One of the most important sources of carbohydrate energy in equatorial countries comes from the cassava plant. It looks like a trendy house plant but the roots are large tubers that provide valuable nutrition. Tubers can be boiled and mashed or dried, ground and turned into flour. Cassava is a robust crop but suffers from two virus diseases that can ruin an entire crop with very little warning until the tubers are dug up at harvest. Rotten tubers cannot be used for food and signs of viral infection are not obvious on the leaves or stems until it is too late to plant a replacement crop. Propagation of cuttings for the following year’s crop is also affected by virus so potentially two years worth of food could be lost in a single infection.
Cassava mosaic virus (CMV) and cassava brown streak disease (CBSD) are the two main viral diseases responsible for crop loss. There are now cassava varieties that are resistant to CMV but CBSD is still problematic. There are various biochemical diagnostic tests for the diseases but the most reliable, a PCR test, is expensive, invasive and requires a relatively high level of viral load. Prompted by the need for a better, quicker test a team of researchers from University of Manchester, North Carolina State University, Rutgers University and the International Institute of Tropical Agriculture have developed a handheld multispectral leaf imager that detects the presence of CBSD before signs are obvious to the human eye.
In a pre-print paper last month, Hujun Yin and colleagues reported how a compact 14 wavelength multispectral leaf imaging device utilising machine learning successfully classified diseased plants and control plants. Photos of the device are shown below.
The Manchester study comprised three trials, each containing cassava plants naturally immune to CMV to minimise the chance of random viral infection from another source. All three trials had three treatment groups: controls; CBSD inoculated; and E. coli inoculated. The last treatment groups were used to test the susceptibility of the inoculation method itself, E. coli should have no effect on the health of the cassava plants. Plants were measured at days 7, 14, 21, 28, 52, 59 and 88 days post inoculation (dpi). Leaf images were recorded using 14 different LED light wavelengths (395, 415, 470, 528, 532, 550, 570, 585, 590, 610, 625, 640, 660, 700 and 880 nm). At each time point plant leaves were also given scores from 1 to 4 based on how they appeared to the eye. Typical leaves are shown below.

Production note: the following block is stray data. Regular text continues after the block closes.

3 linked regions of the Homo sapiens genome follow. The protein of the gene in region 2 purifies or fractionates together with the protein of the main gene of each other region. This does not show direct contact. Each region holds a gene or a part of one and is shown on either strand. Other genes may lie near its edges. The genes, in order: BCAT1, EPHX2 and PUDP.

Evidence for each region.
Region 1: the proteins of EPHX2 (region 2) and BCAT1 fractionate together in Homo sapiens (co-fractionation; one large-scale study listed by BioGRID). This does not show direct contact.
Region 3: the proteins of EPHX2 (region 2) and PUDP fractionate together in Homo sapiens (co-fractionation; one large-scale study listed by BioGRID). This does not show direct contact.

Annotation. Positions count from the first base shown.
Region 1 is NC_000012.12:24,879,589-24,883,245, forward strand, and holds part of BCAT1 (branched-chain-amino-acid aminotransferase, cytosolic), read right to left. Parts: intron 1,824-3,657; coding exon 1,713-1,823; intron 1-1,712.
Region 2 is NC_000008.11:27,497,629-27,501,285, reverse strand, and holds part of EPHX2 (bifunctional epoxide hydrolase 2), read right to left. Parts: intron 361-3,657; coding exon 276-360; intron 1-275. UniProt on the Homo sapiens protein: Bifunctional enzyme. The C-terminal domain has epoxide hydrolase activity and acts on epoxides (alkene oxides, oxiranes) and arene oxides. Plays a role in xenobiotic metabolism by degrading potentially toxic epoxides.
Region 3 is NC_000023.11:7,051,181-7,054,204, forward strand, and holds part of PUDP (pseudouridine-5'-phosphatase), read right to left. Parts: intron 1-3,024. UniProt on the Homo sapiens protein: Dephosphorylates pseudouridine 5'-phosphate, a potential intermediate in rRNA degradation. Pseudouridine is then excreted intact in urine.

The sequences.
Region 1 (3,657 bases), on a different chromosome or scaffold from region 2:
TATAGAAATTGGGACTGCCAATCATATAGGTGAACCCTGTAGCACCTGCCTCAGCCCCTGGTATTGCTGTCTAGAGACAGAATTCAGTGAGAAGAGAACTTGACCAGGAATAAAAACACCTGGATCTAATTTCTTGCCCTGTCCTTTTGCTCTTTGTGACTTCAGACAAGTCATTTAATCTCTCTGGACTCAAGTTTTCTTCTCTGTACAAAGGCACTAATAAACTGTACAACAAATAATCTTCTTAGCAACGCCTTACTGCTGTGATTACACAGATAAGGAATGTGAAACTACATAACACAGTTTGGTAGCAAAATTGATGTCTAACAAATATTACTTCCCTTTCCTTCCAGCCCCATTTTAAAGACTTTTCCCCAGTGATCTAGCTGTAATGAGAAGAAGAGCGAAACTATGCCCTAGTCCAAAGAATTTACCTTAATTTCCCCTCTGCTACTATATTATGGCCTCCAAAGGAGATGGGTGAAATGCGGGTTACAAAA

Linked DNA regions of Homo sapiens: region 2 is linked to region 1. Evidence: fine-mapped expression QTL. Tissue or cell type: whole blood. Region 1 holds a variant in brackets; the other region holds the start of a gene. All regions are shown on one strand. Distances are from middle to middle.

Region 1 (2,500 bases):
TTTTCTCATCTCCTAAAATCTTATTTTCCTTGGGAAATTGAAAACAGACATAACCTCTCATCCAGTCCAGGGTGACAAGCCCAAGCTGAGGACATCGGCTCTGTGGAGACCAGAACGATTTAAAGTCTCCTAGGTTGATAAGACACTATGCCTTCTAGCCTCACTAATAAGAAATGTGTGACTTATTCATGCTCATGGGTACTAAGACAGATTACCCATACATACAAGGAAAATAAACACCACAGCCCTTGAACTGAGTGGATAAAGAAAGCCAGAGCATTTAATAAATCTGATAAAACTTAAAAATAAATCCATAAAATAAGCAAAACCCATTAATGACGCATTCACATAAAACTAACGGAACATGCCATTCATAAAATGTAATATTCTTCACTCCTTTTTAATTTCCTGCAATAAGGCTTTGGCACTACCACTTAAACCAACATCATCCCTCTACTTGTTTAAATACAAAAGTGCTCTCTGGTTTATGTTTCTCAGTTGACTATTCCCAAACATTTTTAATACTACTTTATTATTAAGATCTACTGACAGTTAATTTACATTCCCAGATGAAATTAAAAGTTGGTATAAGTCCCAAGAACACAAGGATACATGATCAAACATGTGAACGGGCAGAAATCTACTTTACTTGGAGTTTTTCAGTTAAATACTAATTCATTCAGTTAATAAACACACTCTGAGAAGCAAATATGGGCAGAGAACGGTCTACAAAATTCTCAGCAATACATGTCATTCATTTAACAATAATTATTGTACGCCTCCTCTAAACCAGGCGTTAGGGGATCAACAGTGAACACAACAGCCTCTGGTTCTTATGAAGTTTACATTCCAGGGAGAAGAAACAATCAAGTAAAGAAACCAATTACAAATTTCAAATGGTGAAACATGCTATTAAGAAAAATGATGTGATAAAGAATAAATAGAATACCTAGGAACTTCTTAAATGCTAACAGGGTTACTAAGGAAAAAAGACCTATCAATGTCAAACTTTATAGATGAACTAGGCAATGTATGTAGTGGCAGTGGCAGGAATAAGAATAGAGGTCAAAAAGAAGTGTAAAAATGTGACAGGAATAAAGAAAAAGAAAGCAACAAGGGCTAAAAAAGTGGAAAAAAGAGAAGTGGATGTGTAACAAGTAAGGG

In trial 2, PCR tests were performed on leaves at each time point and visual scores were documented. The visual scores showed a progression with time for the inoculated leaves as expected (see below).
To verify that the virus was indeed successfully inoculated into the plants, PCR tests confirmed the virus present in some plant leaves after day 52, with the highest levels at the end of the time course.
Analysis of the leaf image spectral hypercubes (14 wavelengths x 12 random groups of leaf pixels) produced metadata consisting of six vegetation indices (VIs); average spectral intensities (ASIs) and texture (a measure of the variation of the intensities from pixel group to pixel group on a leaf). Interestingly, even some simple VIs were capable of distinguishing some diseased plants from healthy ones (more than 60% successful classification at day 52, comparable to the PCR testing).
Metadata was used to create a classifier based on measurements taken from plants with positive PCR test results. Rather than use a convolutional neural network (CNN) approach to classify the images or metadata, the team used a Support Vector Machine (SVM). SVMs have the advantage that they typically do not require high computing power and they can be intuitively quantitative using simple regression to find the best dividing lines between image categories. SVM produced a marked improvement in classification with better than 80% success as a result of using positional information in addition to VI. An introductory reference is given at the end of this post.
The group made one further improvement to their model and this was to combine subsets of classifiers produced by the SVM. They called this approach Decision Fusion (DF) and Probabilistic Decision Fusion (PDF), which is basically saying if one classifier doesn’t work, combine it with another and see if the performance improves. Finally they achieved sophisticated classification of diseased and healthy plants at day 53 and 80-90% success.
It will be very interesting to see multispectral imaging applied to more diseases and to the classification of differing diseases.
The pre-print paper can be found here, courtesy of Research Square and the authors Yao Peng, Mary Dallas, José T. Ascencio-Ibáñez, Steen Hoyer, James Legg, Linda Hanley-Bowdoin, Bruce Grieve, Hujun Yin.
A nice introduction to Support Vector Machines from MonkeyLearn can be found here.
Information on our own BACO multispectral leaf imager can be found here.